Thunderball (Special Edition)
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34 of 39 people found the following review helpful
I noted that this is the only Bond film of the entire series that, to date, has not received a single 1-star review here on Amazon. That's pretty dang good!

Director Terrence Young had introduced us to Bond in DR. NO and FROM RUSSIA WITH LOVE. Guy Hamilton then took us down the GOLDFINGER road, and while his attention to action made that the first SMASH Bond film, he also seemed to lose alot of the more down-to-earth flavor that made the first two Bonds so much better.

But, Terrence Young returned for his final Bond film, and somehow managed to provide the perfect mesh of the realistic Bond from the first two films, and the more action-oriented Bond of GOLDFINGER. The result is a very happy marriage indeed - it's just too bad there were very few legitimate children born of it!

THUNDERBALL contains all the great locales, villains, and Bond coolness that we love, without getting into the ridiculous, gadget-filled territory of the later films. It introduces us to our first true Bond femme fatale, and also gives us the first really interesting Bond girl in Claudine Auger's Domino character.

The music in the movie by John Barry is very nice, high-lighting the slower pace of much of the film. This movie is longer than the previous three by almost 20 minutes, and it is a nice extra cushion to really build the tension. In fact, Bond is largely absent from the first 45 minutes of the movie, and we finally see more of the villians plans - what they are and how they are being accomplished - in almost meticulous detail. Somehow, this makes the threat more real. Speaking of the threat, the plot being about terrorists stealing nukes and demanding ransom to prevent blowing up an undesignated city, is as fresh as today's headlines!

The only real gripe that can be levied at the film is that Connery does indeed seem a little less interested in the role than he had been. I think he's still mostly on track here, but he's missing the total devotion that he showed in the first three films.

That aside, THUNDERBALL is simply the best Bond - offering everything that makes Bond great, and eliminating all the over-the-top sillieness that made the later films so excruciating to sit through!
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28 of 32 people found the following review helpful
In the wake of the enormous success of GOLDFINGER, THUNDERBALL became one of the most anticipated films in cinema history. "Bondmania" was at a fever pitch in the 1960s and that lended a certain air of confidence to the cast and crew. By Bond's fourth adventure, everyone was assured of success and everything was done on the largest scale possible. THUNDERBALL is often regarded, along with GOLDFINGER, as one of the better Bond films. It contains all of the elements of a good Bond flick at a time when Bond was not tired or clichéd. Bond's fourth adventure finds him taking to the sea, culminating in some of the most spectacular underwater fight footage ever recorded. And with Terence Young once again taking the director's chair after his temporary hiatus, the audience and the film is in good hands.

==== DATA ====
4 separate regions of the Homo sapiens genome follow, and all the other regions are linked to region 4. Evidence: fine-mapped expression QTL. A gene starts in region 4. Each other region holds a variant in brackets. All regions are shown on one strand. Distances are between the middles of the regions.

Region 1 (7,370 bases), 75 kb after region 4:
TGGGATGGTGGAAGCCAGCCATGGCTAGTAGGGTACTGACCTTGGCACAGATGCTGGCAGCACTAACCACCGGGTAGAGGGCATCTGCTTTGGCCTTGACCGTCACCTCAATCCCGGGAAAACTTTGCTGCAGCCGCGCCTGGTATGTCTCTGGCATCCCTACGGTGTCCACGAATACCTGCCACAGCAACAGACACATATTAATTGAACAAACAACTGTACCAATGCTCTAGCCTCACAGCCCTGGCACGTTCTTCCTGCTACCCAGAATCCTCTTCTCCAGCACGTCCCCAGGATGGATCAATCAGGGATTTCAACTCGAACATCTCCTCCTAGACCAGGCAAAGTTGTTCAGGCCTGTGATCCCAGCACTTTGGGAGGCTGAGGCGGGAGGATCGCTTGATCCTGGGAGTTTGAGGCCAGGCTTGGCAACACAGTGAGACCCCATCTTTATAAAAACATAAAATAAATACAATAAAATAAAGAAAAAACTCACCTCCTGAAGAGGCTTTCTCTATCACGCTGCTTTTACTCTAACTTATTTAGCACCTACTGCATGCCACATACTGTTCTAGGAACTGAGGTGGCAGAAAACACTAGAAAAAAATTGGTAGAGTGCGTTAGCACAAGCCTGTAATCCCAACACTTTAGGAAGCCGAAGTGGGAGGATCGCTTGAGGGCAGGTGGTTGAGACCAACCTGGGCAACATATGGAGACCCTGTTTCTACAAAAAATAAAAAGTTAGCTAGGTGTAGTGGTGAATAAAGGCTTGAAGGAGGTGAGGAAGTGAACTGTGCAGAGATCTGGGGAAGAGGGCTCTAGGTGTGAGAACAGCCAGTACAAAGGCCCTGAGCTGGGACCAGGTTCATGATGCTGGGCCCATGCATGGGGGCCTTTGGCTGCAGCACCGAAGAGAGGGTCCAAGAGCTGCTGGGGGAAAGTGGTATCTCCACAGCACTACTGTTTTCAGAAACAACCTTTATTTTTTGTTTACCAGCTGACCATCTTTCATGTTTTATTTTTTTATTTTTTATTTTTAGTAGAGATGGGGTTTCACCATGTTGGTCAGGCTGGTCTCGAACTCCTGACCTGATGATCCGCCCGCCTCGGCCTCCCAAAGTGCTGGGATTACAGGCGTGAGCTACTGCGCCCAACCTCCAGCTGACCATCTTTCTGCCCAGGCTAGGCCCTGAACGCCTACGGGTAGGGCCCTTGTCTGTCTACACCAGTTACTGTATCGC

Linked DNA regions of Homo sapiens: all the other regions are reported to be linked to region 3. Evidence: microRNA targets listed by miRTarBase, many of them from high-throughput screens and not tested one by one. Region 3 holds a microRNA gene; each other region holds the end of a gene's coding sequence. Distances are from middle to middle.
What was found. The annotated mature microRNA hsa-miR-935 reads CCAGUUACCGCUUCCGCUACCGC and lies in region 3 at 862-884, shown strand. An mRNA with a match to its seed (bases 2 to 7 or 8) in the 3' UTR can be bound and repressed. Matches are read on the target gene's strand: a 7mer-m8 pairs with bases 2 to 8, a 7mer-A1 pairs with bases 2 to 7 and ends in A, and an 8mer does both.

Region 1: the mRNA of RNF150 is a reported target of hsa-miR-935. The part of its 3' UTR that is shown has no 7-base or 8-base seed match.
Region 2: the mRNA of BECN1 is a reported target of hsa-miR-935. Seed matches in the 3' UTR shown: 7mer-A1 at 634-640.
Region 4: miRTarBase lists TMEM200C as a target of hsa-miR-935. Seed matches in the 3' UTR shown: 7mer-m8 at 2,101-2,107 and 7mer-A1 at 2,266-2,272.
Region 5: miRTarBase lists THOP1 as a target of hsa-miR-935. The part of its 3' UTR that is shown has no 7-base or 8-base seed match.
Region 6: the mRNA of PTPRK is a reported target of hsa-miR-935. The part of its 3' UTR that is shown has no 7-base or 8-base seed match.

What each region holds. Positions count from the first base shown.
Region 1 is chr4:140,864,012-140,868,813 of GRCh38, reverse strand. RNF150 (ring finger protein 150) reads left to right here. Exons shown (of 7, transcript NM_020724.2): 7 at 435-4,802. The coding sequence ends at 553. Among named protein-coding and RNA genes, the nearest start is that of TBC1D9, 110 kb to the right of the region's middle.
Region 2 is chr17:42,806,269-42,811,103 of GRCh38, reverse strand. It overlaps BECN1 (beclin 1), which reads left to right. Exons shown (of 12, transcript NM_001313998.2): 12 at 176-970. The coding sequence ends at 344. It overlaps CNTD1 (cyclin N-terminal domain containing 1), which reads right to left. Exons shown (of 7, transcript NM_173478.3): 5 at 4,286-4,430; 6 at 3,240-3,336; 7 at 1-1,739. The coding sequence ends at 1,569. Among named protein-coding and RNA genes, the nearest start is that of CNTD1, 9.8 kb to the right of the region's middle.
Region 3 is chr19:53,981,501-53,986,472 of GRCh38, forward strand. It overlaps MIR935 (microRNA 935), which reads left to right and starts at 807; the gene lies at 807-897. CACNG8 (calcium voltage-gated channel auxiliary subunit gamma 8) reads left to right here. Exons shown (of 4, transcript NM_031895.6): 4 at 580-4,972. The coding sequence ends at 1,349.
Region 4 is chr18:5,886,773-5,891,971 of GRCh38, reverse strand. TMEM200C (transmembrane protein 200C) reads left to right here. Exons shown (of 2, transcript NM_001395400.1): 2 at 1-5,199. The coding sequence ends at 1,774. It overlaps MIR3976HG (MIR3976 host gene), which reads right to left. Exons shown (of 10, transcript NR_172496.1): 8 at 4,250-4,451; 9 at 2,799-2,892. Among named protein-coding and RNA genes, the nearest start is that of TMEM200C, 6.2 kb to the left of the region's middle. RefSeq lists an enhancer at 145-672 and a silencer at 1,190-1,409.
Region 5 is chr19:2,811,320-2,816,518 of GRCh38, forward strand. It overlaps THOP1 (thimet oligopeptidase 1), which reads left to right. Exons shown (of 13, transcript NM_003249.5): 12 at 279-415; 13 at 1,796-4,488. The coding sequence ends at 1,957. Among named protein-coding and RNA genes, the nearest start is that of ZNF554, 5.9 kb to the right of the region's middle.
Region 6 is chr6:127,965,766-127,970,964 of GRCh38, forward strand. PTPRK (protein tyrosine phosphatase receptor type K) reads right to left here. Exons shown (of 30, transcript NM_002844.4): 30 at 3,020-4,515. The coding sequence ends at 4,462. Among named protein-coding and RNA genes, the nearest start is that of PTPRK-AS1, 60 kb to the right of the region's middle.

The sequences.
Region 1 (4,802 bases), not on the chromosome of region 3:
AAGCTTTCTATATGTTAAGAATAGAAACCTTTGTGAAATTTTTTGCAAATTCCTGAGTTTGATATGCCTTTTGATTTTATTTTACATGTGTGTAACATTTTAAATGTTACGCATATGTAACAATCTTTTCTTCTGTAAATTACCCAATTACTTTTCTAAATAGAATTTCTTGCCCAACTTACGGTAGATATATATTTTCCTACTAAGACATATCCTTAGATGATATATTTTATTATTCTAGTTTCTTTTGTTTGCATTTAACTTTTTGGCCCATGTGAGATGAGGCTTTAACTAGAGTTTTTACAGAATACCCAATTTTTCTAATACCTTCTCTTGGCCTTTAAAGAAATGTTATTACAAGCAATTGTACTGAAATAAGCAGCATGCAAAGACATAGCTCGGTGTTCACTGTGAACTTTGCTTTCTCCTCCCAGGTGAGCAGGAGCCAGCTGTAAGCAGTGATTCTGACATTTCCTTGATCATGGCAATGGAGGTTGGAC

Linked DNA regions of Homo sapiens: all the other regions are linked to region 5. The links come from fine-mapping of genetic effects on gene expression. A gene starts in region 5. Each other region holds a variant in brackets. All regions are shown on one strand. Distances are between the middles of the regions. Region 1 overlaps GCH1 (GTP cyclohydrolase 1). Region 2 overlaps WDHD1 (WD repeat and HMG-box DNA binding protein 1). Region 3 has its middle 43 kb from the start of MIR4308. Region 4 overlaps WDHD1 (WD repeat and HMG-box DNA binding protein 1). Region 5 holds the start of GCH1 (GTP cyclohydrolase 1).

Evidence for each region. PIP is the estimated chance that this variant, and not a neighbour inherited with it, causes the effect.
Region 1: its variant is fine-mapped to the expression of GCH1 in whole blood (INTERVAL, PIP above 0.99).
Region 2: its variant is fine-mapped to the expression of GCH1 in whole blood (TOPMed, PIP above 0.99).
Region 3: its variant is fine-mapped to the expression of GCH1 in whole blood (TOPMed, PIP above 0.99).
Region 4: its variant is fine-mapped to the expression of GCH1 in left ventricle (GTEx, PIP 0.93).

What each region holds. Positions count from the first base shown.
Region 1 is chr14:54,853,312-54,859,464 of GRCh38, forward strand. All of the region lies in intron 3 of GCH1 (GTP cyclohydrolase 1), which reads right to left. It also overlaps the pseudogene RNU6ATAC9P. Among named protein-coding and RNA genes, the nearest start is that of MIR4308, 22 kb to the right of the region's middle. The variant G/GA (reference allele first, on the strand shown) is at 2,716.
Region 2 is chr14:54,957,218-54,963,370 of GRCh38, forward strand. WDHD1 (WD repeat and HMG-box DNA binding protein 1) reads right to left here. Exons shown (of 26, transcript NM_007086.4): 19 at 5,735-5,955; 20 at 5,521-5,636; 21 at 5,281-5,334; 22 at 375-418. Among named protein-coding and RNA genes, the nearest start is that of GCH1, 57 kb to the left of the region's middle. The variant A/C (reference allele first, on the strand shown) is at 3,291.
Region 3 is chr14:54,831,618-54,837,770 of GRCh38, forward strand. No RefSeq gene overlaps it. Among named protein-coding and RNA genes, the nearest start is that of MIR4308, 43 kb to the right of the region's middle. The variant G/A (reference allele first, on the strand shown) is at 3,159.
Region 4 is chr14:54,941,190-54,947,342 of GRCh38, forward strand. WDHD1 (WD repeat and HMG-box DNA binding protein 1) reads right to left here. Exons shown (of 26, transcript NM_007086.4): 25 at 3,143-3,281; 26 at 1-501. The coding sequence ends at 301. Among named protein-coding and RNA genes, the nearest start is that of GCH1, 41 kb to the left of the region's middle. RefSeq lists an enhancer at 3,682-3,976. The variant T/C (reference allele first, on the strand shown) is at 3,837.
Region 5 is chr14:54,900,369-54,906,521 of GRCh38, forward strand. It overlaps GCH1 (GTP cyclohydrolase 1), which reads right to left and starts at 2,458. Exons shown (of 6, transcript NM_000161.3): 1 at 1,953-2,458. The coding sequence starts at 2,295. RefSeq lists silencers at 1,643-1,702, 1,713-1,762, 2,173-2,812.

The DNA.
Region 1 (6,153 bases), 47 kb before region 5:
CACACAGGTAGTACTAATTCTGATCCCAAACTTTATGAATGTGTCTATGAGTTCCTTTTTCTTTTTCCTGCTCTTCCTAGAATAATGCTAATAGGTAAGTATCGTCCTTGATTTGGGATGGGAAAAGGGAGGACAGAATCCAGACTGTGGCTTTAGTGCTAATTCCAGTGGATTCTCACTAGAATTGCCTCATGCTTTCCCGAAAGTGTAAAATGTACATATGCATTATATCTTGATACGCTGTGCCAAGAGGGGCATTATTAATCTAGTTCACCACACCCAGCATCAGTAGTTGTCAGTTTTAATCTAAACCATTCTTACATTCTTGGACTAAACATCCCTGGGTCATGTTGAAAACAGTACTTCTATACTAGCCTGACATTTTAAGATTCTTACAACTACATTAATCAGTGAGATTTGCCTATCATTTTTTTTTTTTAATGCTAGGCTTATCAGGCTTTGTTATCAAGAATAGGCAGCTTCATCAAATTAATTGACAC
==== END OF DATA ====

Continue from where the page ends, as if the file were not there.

After the opening "gun barrel" sequence, re-shot for the first time in widescreen format with Sean Connery playing the part, we are greeted with the opening pre-credits "teaser." Audiences loved GOLDFINGER's teaser and the producers knew that they would have to arise to the occasion. We find Bond in France discreetly attending the funeral of Colonel Jacques Bouvar, SPECTRE's Number Six, who we learn is personally responsible for the death of two of Bond's colleagues. Thanks to Bond's sharp eyes, he determines that the Colonel has faked his own death and Bond makes it a priority to finish the job personally. After a brutal fight sequence, Bond strangles Bouvar and escapes using a jet pack. The Bell Rocket Belt used was a functioning jet pack, capable of a flight time of twenty one seconds. The scene is spectacular, all the more so because of the real jet pack. Bond makes his way to his waiting Aston Martin DB5 (first seen in GOLDFINGER) and prevents his enemies from reaching him with the use of rear-firing water canons--a new feature of the DB5. The water rushes over the screen and seamlessly morphs into the opening credits. Maurice Binder serves up a great title sequence featuring the naked silhouettes of female swimmers being chased by armed scuba divers. The colors are rich and vibrant and maintain the visual themes of the previous title sequences. Tom Jones belts out the title track, containing some awkward lyrics about our protagonist. I suppose it's hard to work Thunderball into song lyrics, leaving us only with "He strikes...like Thunderball."

The plot of the film is, once again, larger than life and would end up being a frequently copied and parodied theme. SPECTRE, this time represented by one-eyed Number Two, Monsieur Emilio Largo (Adolfo Celi), has managed to penetrate NATO forces and hijack two nuclear missiles. SPECTRE threatens to destroy two cities if NATO does not agree to cough up 280 million. It is described as SPECTRE's most ambitious project to date. Blofeld makes his second appearance, though once again we cannot see his face, in a secret French lair. The set is wonderful, containing a long table with all of SPECTRE's top officials present. Here we meet Numbers Seven, Ten, Five (obviously, they have replaced the previous Number Five of FROM RUSSIA WITH LOVE), Nine, and Eleven. We also get a sense of the range of SPECTRE's activities (blackmail, assassination, crime consultation, and narcotics) and also the brutal efficiency of Number One, who kills Number Nine on suspicion of embezzlement. It is a sign to all those present of what the consequences of failure are. Number Two must not fail in his NATO plans!